Exactly 40 years ago today, 51,482 spectators crammed into Selhurst Park for a clash between Divison Two Crystal Palace and Burnley. Far from the 25,486 capacity held today, we take a look back to that iconic moment four decades on.
A successful 1978-79 season under Terry Venables found the club in with a chance of gaining promotion from Division Two to English football's top flight.
With the campaign coming to an end, a couple of draws slowed the Eagles' progress in the league, but Palace held a vital game in hand over their rivals.
After David Swindlehurst netted the only goal of the game at Leyton Orient on Saturday 5th May – the day that other clubs completed their 42-game programme – the prognosis for the Eagles was clear for the final fixture: lose and another season in Division Two beckoned, draw and promotion would be attained, while victory would secure the championship itself from under the noses of league leaders Brighton.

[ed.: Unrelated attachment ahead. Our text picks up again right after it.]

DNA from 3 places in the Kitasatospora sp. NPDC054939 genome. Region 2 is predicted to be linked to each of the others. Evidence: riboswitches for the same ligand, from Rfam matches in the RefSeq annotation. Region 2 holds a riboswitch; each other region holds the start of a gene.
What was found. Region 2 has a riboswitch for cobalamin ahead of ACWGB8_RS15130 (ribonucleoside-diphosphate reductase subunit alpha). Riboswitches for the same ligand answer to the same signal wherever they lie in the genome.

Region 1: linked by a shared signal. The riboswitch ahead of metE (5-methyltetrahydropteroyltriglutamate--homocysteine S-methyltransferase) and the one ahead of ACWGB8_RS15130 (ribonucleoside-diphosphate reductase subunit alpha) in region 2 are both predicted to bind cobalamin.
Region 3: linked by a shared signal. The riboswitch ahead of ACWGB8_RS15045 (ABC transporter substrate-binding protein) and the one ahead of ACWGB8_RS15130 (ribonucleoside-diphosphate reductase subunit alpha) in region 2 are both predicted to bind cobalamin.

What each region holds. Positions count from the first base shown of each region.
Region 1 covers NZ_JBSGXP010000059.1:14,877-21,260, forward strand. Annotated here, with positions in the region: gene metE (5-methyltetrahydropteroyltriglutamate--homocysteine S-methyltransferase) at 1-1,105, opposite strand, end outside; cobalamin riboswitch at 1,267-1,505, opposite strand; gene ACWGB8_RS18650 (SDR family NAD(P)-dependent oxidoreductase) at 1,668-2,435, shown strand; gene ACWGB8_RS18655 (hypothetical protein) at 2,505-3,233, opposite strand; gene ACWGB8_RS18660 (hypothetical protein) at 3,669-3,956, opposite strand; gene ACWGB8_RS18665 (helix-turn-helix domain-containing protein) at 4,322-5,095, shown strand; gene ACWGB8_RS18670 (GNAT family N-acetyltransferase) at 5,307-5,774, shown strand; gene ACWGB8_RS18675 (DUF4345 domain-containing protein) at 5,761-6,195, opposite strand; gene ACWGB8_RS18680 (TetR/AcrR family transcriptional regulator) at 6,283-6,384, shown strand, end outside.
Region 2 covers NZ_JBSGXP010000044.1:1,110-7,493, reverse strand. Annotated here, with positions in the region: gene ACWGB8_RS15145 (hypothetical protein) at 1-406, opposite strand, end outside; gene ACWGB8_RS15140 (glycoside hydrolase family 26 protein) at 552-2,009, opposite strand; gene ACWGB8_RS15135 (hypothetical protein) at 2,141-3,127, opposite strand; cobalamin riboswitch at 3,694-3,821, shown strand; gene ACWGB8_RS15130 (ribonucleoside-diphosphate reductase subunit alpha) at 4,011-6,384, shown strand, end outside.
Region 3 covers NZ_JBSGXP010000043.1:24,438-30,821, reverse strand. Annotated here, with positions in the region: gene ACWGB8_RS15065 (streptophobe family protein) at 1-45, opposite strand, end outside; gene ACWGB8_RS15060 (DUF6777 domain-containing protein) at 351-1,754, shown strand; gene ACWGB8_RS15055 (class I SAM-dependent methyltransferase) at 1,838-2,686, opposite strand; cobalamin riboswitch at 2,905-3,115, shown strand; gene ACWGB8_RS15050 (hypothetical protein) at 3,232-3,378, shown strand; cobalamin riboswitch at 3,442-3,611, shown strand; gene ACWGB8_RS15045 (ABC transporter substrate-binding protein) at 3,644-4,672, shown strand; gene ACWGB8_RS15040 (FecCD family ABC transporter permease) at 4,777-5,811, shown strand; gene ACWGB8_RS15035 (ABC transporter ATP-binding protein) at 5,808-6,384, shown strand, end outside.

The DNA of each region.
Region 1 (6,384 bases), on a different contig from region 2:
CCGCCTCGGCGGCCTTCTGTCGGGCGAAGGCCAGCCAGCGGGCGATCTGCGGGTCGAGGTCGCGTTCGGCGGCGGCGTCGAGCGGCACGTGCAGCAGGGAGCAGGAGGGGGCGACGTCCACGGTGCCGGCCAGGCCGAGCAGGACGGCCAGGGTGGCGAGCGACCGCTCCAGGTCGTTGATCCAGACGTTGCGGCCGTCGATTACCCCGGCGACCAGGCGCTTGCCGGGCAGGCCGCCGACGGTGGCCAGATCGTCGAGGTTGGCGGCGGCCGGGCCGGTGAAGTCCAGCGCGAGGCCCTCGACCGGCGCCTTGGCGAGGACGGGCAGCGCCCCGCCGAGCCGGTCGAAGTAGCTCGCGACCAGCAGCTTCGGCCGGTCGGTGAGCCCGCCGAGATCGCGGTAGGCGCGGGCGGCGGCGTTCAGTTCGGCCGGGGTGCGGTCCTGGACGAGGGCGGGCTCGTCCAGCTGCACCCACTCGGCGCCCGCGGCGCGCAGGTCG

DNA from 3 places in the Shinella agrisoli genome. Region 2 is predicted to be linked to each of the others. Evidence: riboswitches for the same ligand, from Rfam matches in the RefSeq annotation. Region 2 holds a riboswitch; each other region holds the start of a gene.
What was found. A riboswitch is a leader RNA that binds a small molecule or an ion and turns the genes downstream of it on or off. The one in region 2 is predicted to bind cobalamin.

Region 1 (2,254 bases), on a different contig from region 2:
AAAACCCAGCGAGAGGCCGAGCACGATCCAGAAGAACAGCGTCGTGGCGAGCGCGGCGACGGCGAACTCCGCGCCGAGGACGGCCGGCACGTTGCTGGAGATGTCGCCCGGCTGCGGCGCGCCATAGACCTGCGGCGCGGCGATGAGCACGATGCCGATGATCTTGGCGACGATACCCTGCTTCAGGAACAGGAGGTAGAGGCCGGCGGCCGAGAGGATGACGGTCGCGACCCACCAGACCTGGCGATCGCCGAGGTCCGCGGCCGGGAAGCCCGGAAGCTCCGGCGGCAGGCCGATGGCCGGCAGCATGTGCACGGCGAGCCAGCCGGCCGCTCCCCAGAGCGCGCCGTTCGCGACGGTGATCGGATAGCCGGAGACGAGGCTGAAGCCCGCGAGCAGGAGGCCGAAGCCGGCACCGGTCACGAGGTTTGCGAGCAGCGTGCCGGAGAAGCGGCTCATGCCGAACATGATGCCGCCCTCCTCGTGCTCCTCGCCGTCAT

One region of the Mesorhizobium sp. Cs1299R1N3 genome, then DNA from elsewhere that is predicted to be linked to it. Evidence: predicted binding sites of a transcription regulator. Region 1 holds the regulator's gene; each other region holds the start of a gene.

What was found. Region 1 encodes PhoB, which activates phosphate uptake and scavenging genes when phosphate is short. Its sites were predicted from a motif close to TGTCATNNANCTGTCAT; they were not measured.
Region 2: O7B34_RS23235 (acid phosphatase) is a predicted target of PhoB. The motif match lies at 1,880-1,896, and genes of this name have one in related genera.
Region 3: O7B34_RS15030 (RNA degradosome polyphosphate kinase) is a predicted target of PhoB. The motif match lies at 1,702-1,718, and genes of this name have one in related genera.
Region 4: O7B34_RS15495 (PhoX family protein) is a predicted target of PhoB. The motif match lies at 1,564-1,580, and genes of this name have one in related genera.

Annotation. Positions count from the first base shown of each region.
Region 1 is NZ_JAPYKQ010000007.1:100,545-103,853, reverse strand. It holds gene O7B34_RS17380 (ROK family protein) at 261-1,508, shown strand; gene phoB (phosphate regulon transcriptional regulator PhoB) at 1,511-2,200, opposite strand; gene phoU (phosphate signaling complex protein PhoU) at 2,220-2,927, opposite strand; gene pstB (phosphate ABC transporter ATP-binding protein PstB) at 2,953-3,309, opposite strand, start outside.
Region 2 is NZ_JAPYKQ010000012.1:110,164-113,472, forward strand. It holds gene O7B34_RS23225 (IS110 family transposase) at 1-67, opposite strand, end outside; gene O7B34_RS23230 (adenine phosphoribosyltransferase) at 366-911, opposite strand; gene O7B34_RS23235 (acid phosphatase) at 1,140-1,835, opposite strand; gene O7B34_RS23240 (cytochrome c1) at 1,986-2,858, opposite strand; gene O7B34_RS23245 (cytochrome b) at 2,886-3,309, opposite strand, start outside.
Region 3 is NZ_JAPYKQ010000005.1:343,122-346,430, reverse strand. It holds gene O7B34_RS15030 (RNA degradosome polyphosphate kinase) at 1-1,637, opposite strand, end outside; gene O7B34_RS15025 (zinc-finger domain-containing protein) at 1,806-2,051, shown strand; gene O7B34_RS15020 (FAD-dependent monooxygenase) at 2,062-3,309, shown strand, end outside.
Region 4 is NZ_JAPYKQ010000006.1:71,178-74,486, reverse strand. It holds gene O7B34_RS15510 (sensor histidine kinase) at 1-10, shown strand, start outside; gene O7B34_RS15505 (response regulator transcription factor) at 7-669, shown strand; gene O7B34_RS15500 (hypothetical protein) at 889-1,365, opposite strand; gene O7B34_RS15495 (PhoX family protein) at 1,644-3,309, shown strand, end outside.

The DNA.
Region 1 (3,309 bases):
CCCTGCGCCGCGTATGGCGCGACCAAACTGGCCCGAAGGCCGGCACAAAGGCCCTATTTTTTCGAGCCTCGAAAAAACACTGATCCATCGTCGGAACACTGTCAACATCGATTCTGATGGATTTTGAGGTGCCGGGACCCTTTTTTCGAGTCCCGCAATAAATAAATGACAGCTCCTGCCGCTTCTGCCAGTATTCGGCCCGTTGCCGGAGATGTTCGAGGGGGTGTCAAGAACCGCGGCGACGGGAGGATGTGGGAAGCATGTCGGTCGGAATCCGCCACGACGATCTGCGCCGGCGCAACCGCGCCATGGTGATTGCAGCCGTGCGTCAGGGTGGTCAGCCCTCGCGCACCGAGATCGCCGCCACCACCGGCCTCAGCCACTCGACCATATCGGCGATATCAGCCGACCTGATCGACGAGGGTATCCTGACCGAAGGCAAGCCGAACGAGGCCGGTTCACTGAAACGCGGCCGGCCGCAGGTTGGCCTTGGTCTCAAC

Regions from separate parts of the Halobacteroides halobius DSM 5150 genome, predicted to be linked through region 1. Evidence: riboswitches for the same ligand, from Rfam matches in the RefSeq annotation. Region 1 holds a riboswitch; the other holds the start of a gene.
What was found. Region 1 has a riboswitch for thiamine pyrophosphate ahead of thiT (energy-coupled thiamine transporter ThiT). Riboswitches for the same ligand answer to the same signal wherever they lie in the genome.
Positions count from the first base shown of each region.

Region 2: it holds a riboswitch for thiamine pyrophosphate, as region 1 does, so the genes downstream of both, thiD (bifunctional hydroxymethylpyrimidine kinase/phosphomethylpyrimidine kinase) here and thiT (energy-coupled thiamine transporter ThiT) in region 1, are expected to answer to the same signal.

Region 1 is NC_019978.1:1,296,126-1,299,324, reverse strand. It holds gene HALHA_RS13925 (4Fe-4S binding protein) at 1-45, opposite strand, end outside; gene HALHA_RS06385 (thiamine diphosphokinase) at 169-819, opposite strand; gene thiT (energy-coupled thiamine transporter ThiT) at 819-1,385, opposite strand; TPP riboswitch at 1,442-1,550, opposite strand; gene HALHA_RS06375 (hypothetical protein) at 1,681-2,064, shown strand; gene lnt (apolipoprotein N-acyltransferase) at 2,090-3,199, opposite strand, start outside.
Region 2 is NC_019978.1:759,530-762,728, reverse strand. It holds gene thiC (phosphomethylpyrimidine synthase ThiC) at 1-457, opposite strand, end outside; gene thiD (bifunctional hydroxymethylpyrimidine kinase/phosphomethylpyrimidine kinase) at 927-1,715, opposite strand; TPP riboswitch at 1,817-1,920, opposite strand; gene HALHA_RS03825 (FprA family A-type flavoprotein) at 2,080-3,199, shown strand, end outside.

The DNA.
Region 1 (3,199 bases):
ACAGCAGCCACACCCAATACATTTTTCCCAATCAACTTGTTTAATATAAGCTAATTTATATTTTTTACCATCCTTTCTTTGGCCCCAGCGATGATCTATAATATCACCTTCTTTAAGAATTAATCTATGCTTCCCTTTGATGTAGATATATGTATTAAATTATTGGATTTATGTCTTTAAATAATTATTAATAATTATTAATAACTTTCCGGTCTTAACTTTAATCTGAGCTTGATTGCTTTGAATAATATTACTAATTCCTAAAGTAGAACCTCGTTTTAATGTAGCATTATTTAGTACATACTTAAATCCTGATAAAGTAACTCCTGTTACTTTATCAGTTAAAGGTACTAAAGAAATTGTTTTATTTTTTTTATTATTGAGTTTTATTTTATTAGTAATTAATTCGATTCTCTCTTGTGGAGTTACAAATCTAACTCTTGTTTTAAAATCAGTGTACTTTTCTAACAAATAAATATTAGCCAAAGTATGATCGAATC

Burnley were the opponents for that final game, travelling down to face the Eagles at a packed Selhurst Park.
Fans gathered early inside Selhurst on the Friday evening and ultimately the gates had to be closed long before kick-off. The given attendance of 51,801 was later amended to 51,482, but those present knew it was much greater than this. Fans even took up a vantage point from nearby trees in view of the pitch.
Burnley provided stubborn resistance and rode their luck for over an hour, producing the occasional scare for Palace as well, but 14 minutes from time a cross from Vince Hilaire was met by the head of Ian Walsh and the ball flashed into the net. A pitch invasion followed amid the jubilant scenes, but order was soon restored, allowing David Swindlehurst to clinch the title with a right-footed drive in the 88th minute.
Rumour has it that the Brighton squad found out about Palace clinching the title from them as their Eagles-supporting pilot informed them halfway through a flight to America.
At the final whistle the throng invaded the playing surface again as Jim Cannon led his jubilant teammates into the director’s box in scenes resembling those of 10 years before, when victory over Fulham had taken Palace to Division One for the first time.